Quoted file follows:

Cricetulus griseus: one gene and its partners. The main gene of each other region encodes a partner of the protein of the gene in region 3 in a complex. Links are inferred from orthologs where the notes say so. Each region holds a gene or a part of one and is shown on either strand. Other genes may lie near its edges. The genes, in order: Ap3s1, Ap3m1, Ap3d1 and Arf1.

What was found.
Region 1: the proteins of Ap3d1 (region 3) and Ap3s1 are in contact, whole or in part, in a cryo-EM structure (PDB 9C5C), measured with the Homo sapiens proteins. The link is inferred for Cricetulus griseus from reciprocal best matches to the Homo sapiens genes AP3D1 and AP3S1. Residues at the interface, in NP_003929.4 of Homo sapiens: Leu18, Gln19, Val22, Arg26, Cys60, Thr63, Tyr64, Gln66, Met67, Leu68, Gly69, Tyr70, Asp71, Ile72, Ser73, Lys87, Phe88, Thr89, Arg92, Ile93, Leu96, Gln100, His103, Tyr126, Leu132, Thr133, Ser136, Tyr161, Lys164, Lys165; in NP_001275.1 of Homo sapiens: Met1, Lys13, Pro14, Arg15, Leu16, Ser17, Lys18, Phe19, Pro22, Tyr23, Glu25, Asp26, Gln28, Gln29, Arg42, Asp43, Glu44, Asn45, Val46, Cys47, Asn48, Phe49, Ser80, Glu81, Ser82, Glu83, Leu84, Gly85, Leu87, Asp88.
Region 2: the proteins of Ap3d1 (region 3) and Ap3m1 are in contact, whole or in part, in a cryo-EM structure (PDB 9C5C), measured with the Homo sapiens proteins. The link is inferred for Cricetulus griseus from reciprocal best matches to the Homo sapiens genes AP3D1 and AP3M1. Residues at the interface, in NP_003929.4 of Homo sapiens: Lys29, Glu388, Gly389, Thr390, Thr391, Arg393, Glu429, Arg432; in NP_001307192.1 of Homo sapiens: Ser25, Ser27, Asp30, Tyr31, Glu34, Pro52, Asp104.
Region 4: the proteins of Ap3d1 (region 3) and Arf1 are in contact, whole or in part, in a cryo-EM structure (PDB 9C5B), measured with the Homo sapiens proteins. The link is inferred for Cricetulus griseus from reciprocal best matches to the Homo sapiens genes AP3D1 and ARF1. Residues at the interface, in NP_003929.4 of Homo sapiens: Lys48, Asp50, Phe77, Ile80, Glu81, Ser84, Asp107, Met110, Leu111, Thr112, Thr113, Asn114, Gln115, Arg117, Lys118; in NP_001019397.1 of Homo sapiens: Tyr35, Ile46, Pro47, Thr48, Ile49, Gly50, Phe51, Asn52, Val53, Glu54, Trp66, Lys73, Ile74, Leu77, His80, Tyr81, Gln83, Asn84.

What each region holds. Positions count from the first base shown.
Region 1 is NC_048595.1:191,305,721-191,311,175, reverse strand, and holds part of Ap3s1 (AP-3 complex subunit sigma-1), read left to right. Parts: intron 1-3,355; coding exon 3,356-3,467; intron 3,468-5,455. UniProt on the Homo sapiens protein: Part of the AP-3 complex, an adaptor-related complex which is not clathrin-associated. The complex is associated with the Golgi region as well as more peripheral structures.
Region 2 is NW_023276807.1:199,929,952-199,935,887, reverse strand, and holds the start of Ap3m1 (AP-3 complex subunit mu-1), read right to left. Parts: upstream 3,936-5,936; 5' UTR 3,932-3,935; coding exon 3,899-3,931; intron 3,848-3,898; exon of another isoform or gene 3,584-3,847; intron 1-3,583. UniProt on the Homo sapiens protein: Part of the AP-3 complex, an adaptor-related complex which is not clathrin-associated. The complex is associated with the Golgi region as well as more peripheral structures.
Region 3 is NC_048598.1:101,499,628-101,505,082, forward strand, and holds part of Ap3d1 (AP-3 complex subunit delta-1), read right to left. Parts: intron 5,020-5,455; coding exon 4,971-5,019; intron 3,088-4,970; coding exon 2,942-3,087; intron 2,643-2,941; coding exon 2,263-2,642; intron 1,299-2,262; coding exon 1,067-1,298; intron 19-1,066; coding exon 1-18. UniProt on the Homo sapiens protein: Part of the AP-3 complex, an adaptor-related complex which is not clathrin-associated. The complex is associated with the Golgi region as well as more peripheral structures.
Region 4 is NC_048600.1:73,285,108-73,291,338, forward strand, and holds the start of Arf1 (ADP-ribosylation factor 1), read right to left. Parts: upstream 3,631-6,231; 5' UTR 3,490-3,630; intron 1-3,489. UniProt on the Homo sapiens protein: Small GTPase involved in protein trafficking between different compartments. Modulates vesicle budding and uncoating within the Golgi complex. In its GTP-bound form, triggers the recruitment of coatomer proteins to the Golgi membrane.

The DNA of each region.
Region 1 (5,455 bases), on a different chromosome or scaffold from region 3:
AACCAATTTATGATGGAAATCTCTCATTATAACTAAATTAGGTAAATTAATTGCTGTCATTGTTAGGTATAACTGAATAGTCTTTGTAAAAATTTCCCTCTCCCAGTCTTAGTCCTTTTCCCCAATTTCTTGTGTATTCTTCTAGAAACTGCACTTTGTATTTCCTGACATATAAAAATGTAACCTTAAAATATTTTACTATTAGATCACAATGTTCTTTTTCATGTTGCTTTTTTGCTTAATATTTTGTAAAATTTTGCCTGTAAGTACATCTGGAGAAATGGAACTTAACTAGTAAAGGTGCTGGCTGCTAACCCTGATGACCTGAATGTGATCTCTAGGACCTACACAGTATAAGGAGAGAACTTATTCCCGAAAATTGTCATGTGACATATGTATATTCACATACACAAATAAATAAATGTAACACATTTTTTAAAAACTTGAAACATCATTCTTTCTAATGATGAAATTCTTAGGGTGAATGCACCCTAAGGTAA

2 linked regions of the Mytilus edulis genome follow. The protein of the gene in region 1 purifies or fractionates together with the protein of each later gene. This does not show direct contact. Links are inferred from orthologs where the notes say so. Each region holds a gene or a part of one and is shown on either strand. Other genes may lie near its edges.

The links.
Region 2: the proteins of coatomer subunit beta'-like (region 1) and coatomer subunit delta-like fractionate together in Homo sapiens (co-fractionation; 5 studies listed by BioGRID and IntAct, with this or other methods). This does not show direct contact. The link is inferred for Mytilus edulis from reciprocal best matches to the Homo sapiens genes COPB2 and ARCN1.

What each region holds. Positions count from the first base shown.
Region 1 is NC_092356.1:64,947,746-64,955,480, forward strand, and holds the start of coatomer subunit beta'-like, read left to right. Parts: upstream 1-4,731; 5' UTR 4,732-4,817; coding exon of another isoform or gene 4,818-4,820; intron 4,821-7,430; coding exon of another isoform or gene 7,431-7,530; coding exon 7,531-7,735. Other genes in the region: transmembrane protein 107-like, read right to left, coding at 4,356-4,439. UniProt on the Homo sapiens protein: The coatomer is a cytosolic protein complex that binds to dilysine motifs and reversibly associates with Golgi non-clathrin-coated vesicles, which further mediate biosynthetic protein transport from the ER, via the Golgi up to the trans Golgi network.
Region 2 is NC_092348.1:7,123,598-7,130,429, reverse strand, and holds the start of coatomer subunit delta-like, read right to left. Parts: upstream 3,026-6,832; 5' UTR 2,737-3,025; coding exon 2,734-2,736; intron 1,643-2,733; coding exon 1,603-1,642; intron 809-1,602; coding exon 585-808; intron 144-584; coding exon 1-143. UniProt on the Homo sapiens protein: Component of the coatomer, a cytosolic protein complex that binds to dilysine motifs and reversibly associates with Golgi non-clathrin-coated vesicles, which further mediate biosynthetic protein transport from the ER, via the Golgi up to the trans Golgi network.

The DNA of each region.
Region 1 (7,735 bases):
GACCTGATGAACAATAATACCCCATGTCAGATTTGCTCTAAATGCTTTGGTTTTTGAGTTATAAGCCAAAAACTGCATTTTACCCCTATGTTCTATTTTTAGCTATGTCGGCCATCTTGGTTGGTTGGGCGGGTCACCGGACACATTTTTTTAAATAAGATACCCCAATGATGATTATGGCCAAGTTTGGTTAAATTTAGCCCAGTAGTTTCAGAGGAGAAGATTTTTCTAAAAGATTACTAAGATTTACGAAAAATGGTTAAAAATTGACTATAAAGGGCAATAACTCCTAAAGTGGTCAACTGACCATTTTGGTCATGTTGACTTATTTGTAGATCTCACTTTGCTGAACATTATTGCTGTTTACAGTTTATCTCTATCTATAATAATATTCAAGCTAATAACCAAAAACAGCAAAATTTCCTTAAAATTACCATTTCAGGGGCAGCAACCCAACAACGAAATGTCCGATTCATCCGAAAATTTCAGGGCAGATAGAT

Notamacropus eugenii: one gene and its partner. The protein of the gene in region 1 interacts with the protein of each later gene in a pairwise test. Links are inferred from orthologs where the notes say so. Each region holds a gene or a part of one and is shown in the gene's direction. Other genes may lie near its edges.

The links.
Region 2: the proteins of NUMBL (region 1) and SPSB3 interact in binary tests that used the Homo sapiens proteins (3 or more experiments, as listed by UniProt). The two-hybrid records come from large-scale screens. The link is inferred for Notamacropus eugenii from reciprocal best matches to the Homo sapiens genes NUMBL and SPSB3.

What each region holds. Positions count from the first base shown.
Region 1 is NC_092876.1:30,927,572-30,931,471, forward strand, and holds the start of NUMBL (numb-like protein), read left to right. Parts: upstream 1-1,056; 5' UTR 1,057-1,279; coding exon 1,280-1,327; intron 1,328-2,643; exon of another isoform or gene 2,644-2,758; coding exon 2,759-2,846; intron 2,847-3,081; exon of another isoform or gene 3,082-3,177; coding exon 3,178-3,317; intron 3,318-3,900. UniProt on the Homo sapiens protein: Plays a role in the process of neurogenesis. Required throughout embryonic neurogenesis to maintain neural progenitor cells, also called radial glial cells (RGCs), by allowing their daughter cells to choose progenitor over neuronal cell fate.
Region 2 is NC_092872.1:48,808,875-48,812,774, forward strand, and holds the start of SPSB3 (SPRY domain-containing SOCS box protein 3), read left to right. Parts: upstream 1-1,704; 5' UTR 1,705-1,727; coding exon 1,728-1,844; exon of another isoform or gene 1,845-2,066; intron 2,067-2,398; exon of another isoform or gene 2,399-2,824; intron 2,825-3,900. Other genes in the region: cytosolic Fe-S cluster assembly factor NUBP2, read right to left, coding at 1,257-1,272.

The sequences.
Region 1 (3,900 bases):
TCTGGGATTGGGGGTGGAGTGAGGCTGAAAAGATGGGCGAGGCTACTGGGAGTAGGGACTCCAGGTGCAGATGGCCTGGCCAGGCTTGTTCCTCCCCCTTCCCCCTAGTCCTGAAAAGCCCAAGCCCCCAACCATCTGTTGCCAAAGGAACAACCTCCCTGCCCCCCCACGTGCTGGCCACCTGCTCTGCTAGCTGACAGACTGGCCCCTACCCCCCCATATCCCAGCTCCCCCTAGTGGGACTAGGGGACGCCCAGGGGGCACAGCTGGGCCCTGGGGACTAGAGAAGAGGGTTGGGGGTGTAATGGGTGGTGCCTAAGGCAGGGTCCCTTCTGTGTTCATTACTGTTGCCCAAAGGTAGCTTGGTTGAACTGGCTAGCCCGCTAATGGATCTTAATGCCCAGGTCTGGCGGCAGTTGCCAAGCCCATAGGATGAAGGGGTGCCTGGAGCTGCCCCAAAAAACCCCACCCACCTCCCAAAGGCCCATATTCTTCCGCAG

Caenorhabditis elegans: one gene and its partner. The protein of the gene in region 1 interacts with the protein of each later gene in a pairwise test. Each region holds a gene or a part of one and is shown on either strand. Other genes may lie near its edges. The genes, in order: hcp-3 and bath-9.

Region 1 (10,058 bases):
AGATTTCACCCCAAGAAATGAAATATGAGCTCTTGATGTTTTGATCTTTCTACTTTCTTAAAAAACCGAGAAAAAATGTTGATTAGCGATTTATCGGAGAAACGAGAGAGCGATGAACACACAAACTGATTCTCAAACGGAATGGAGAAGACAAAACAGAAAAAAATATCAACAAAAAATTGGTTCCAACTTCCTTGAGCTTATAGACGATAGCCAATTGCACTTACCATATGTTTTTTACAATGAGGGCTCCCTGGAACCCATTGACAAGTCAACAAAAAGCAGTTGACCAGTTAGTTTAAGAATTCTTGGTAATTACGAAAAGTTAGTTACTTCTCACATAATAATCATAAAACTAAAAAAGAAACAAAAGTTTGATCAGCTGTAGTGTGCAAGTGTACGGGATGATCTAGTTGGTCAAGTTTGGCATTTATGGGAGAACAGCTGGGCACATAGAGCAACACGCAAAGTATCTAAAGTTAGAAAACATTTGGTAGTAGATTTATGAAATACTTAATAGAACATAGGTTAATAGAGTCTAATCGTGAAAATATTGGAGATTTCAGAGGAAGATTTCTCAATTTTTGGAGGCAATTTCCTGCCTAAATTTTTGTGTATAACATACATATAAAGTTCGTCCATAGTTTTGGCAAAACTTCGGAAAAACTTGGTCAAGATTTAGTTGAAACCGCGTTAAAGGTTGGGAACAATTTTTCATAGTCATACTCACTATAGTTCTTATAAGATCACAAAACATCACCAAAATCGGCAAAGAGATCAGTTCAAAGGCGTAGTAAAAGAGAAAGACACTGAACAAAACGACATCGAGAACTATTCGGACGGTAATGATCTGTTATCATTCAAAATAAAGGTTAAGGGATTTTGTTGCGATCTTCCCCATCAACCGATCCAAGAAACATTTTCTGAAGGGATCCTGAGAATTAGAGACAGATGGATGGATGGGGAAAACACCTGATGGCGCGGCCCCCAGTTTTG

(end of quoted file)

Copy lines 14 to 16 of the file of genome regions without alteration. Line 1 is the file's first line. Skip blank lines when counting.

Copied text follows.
2 linked regions of the Mytilus edulis genome follow. The protein of the gene in region 1 purifies or fractionates together with the protein of each later gene. This does not show direct contact. Links are inferred from orthologs where the notes say so. Each region holds a gene or a part of one and is shown on either strand. Other genes may lie near its edges.

The links.
Region 2: the proteins of coatomer subunit beta'-like (region 1) and coatomer subunit delta-like fractionate together in Homo sapiens (co-fractionation; 5 studies listed by BioGRID and IntAct, with this or other methods). This does not show direct contact. The link is inferred for Mytilus edulis from reciprocal best matches to the Homo sapiens genes COPB2 and ARCN1.